Secret Sauce for Building Cloud Native Apps

A few months back I had written a blog comparing mode 2 vs. mode 1 application development.  Gartner defines BiModal IT as an organizational model that segments IT services into two categories based on application requirements, maturity and criticality. “Mode 1 is traditional, emphasizing scalability, efficiency, safety and accuracy. Mode 2 is non-sequential, emphasizing agility and speed”.  In the last 6 months, we built a mode 2 cloud native application on AWS cloud and this got us thinking on two questions:  What were unique enablers that led to a successful mode 2 cloud app?  Is Gartner right in keeping the two mode 1/2 segments separate and what mode 1 can change and learn from mode 2?  Let us analyze the first question here.  We will discuss key best practices in building cloud native mode 2 applications.

Focus – do one thing – know your MVP – Mode 2 cloud native applications require a maniacal focus on customer problem, market requirements and delivering value to the customer by focussing on one or two use cases.  We spent very little time in needless meetings, deciding what to build or how to build it.  I have seen many projects that took 2-6 months to define the product to build.  We knew exactly what to build with an uncompromising faith.  Startups usually have this solid vision and focus of doing one thing right usually called the “Minimum Viable Product (MVP)”.  We acted like a startup charged with solving a customer problem.

Leverage cloud native higher level services – We decided to go “all in” with AWS cloud using disruptive PaaS higher level services such as Kinesis, Lambda, API Gateway and NoSQL databases.  We also went serverless with AWS Lambda as the key architectural microservice pattern while we used servers only when we absolutely needed.  No more discussions about the “platform”, “lock-in”, portability to multiple clouds, or multiple datacenters – “on-prem” and “SaaS” or other utopian goals.  We wanted to get to market fast and AWS managed higher level services was our best bet.  Decisions such as which opensource to use, doing endless comparisons, discussions, debates, and paralysis by analysis were avoided at all costs.  We also worked secretly avoiding cross organizational discussions that could slow us down and worked almost as skunkworks fully autonomous team charged with making our own decisions and destiny.  After 6 months of using AWS, we continue to be delighted and amazed by the power of the platform.  The undifferentiated heavy lifting is all done by AWS – infrastructure automation such as routing, message buses, load balancers, server monitoring, running clusters and servers, patching them, maintaining them, and so on – these are not our key business strengths.  We want to focus on business problems that matter and focus on building “apps” not managing “infra” that is best left to AWS.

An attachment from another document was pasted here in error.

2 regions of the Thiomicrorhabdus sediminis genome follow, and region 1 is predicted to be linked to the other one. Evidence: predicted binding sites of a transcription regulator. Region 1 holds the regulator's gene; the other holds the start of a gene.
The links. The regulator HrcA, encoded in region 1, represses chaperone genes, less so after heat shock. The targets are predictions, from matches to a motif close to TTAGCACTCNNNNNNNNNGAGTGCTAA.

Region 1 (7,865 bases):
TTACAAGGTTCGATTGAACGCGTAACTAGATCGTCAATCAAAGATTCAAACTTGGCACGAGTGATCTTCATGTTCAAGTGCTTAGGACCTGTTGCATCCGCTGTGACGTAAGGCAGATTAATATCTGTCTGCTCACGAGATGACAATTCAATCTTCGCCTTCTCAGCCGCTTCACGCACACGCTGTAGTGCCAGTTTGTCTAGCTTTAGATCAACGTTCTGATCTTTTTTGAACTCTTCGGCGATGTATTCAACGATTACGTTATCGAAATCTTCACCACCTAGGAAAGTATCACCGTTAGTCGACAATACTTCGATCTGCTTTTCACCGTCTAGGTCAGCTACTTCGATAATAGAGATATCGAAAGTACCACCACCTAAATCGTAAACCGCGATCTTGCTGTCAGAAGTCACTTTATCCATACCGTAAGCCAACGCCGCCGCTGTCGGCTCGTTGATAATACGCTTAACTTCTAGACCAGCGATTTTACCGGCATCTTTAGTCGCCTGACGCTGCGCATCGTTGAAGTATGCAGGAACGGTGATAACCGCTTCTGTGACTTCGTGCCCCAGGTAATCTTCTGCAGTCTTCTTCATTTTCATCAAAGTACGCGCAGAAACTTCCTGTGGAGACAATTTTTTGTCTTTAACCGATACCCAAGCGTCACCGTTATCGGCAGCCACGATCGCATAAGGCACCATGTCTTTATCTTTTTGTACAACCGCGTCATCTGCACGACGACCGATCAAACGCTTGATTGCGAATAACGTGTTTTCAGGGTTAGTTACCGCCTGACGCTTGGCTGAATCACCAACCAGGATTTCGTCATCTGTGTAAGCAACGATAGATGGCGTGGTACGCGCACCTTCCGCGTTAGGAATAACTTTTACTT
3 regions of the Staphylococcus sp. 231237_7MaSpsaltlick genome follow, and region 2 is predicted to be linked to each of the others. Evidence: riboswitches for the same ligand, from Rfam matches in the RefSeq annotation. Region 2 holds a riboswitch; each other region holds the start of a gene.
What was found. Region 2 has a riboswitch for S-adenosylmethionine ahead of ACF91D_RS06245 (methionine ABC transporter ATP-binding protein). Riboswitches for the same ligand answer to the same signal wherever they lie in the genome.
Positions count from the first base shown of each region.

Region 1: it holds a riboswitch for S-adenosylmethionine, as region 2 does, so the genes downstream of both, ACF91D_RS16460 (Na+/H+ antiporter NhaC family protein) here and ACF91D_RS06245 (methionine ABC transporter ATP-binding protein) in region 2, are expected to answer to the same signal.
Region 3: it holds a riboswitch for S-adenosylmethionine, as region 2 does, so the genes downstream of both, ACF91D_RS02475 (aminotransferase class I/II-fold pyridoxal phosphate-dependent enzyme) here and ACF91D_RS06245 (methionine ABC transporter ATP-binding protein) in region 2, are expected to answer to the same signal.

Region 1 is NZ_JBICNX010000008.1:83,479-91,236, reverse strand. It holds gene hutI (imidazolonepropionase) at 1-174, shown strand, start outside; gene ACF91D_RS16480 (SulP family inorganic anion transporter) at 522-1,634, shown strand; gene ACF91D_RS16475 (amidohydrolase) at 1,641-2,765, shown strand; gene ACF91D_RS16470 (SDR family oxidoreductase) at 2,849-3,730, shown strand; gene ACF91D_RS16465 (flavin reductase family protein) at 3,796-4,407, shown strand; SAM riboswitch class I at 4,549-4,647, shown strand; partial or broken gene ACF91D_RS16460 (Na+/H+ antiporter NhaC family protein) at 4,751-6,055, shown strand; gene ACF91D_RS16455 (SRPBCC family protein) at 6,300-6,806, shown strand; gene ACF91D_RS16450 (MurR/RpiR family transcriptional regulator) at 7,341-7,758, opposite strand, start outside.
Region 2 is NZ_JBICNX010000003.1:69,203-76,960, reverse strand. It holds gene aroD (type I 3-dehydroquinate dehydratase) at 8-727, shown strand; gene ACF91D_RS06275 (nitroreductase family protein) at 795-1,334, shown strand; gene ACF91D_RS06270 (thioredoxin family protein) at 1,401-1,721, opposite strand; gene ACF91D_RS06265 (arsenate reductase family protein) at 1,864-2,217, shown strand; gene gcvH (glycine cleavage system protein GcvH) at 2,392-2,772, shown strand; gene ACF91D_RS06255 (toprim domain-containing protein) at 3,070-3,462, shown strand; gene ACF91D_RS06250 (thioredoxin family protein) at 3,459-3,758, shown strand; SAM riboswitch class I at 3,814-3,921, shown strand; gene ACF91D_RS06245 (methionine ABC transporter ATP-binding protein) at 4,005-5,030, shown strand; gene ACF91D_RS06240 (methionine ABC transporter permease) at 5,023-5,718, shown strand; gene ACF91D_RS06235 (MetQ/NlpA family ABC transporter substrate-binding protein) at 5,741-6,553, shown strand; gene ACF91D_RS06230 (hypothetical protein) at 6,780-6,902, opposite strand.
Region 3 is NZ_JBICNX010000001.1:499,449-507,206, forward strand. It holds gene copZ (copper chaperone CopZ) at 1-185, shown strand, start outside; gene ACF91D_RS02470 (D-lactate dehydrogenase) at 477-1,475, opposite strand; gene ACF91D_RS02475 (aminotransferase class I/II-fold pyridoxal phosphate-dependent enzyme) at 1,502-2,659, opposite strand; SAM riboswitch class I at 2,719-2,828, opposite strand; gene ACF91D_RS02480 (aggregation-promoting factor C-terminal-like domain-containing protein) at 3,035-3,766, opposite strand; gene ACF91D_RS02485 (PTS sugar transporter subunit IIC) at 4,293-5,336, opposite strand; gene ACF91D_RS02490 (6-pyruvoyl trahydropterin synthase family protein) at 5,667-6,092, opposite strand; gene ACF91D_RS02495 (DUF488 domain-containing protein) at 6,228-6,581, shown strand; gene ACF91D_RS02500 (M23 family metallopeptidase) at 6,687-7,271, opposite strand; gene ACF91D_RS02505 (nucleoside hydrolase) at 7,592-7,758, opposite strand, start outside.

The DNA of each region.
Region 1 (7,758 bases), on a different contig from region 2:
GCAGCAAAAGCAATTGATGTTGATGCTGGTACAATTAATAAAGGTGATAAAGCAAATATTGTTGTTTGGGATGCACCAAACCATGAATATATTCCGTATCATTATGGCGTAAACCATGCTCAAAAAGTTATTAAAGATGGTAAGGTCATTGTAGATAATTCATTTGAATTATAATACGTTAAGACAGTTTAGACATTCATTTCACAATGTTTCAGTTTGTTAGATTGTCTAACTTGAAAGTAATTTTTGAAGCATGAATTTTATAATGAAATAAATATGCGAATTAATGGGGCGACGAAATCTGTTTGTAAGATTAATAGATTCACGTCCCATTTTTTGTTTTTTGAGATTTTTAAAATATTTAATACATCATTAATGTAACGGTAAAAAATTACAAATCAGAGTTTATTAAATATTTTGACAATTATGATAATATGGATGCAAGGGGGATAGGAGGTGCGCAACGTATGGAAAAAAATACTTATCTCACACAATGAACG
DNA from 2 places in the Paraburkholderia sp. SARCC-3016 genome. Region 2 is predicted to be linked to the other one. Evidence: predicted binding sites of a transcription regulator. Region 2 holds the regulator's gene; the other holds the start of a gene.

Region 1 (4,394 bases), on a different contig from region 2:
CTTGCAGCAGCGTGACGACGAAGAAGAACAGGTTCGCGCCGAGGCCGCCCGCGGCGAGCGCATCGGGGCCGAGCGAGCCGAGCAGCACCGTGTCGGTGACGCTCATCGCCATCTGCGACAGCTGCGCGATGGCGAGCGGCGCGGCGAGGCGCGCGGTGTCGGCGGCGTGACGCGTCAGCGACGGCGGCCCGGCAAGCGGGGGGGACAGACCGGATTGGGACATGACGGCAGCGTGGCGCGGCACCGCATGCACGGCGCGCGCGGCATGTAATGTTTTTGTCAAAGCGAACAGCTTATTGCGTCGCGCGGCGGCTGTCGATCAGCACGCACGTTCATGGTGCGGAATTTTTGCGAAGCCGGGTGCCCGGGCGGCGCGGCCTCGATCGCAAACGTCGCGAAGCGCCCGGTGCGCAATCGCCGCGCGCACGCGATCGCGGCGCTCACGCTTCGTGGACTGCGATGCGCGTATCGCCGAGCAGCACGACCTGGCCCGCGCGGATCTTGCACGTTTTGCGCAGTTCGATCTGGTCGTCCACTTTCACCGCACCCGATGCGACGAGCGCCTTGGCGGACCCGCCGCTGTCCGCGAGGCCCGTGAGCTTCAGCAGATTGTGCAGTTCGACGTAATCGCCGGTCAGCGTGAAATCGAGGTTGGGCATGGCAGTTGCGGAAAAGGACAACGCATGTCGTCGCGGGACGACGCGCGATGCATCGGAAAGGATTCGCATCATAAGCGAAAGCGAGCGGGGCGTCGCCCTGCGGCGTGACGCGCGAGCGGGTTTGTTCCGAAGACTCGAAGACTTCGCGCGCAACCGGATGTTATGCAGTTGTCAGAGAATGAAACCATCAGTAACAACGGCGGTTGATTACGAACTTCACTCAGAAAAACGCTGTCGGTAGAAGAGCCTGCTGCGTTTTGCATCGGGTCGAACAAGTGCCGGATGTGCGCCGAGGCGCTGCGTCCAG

cloud native app

Practice everything “as code” concepts – From the kick-off, we followed “-as-code” concepts to define all our configuration, infrastructure, security and compliance and even operations.  Each of these aspects is declaratively specified as code and version controlled in Git repository.  We all have heard infrastructure-as-code.  We followed this in our practices where we can build and deploy our entire application+infrastructure stack using AWS cloud formation (CFN) templates with the single click of a button.  Even we can deploy customized stacks for dev, qa, perf and production all driven from a single CFN configured for each environment differently.  This was a major achievement and a decision that saves us time in keeping all our environments consistent, and repeatable.  Today, we have a CFN for each microservice and a few common infrastructure CFNs that not only describe the components but also configuration, such as amount of memory, security such as using HTTPS/SSL, IAM permission roles and compliance as code.  Leveraging AWS ecosystem to do all this has vastly reduced our time to market as everything works seamlessly and is well integrated.